• viewed Plaintiff’s roommate’s statements corroborating Plaintiff’s story as tainted by Plaintiff’s and his roommate’s prior conferral regarding the events of that night, while not applying this same logic to the statements of Jane’s friend who corroborated Jane’s story, even though Jane called her friend specifically to relate to him “her portrayal of the night” and to tell him “that it was rape”;
• attacked Plaintiff’s and his roommate’s credibility on the grounds they seemed overly eager to offer consistent denials of any on-campus alcohol use, without applying the same logic to the vague and inconsistent stories provided by Jane and her friend regarding their own on-campus alcohol use, even though DU offers amnesty to complainants who admit to on-campus drug and alcohol use, but not to respondents.
This litany of improprieties culminated in the only possible conclusion:
But an accumulation of irregularities all disfavoring the respondent becomes deeply troubling because benign, stochastic explanations for the errors become implausible. Instead, it looks more like a railroading.
So the male student expelled by University of Denver won? Hardly. The quote above appears in footnote 18, while the opinion is otherwise dedicated to smurfing the six cumulative arguments for why the evidence proved what is beyond clear everywhere but in a courtroom in Denver.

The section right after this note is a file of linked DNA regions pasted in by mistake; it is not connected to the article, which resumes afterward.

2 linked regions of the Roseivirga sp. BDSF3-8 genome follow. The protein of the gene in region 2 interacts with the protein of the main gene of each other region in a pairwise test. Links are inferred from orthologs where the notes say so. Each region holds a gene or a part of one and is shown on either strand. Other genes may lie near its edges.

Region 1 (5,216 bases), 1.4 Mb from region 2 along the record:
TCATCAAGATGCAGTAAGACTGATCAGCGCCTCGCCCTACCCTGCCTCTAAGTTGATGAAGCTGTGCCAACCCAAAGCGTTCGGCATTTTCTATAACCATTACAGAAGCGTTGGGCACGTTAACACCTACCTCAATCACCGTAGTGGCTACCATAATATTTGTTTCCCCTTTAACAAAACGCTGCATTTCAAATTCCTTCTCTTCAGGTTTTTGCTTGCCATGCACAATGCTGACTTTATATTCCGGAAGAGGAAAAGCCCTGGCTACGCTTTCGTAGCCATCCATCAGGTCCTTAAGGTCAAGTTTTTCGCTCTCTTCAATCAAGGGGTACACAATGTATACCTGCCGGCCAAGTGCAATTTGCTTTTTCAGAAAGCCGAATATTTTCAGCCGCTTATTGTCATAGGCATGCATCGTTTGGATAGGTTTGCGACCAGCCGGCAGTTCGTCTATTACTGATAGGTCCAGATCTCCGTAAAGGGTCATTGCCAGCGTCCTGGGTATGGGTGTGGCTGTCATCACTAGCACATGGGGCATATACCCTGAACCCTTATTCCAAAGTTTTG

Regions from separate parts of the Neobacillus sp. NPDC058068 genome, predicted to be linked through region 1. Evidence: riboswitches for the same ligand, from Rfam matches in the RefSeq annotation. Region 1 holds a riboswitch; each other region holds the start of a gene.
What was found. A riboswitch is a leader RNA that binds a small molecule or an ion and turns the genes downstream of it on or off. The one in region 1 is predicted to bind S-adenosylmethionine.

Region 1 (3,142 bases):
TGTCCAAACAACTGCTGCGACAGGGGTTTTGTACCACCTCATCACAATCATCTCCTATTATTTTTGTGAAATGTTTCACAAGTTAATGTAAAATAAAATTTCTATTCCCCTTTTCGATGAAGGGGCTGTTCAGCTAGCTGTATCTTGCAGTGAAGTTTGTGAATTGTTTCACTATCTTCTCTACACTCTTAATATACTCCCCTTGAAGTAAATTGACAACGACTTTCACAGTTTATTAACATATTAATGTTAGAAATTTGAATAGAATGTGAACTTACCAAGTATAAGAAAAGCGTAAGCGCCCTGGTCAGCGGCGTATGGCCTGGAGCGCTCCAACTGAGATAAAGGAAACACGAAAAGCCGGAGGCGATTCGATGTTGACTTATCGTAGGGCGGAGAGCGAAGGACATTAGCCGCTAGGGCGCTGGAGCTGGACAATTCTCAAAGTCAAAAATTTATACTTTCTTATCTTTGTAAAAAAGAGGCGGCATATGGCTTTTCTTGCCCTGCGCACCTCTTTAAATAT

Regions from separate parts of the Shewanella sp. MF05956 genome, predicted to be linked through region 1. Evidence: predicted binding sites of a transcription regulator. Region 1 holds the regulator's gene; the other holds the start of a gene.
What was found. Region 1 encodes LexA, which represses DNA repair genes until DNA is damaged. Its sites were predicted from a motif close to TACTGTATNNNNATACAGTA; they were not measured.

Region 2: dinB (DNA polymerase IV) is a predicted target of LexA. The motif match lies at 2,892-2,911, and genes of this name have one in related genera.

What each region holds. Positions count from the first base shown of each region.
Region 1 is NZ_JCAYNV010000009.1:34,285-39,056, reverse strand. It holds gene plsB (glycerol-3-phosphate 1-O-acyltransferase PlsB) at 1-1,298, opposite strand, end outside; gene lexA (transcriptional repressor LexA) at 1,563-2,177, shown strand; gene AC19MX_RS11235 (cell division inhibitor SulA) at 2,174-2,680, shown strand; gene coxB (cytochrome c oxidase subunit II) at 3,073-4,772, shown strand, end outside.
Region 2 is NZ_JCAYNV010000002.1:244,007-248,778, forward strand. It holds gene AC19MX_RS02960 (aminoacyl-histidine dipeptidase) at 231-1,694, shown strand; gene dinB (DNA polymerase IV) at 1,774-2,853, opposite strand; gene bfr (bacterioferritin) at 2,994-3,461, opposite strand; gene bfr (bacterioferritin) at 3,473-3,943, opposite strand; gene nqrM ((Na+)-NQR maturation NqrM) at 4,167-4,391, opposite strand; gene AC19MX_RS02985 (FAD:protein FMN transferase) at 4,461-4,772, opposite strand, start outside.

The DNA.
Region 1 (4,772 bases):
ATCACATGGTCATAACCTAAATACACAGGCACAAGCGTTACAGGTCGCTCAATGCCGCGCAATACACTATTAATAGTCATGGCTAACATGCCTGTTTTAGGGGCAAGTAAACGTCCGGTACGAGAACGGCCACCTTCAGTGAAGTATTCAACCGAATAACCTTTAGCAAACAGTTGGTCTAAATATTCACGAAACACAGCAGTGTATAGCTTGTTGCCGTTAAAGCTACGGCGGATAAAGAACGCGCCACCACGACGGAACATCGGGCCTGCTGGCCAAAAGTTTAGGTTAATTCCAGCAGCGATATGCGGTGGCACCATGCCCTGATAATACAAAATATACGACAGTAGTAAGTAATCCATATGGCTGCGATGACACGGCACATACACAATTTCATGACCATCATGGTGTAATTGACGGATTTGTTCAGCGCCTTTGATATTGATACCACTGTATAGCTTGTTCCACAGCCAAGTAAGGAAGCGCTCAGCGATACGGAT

Nevertheless, these concerns do not alter the obligation of a Title IX plaintiff [John Doe, the male student] opposing summary judgment to adduce evidence from which a reasonable factfinder could infer that the school’s proceeding was motivated by considerations of gender. We will therefore affirm the grant of summary judgment to Defendants.
In a sense, the evidence demonstrating that this “railroading” is the product of anti-male bias has begun to appear routine, not because it’s insufficient but because the situation happens in essentially every case.
First, as other plaintiffs have in recent years, Plaintiff sets the stage for his Title IX claim by shining a spotlight on the 2011 Dear Colleague Letter, which “ushered in a more rigorous approach to sexual misconduct allegations” by providing guidance to schools receiving federal
funding regarding Title IX’s requirements as they relate to sexual assault.
Second, Plaintiff points to statistical evidence showing an overwhelming disparity in the gender makeup of sexual-assault complainants and sexual-assault respondents at DU. Specifically, between 2011 and 2016, nearly all complainants (35 out of 36) were female, and all respondents (36 out of 36) were either listed as male or could be presumed to be male based on the nature of the complaint.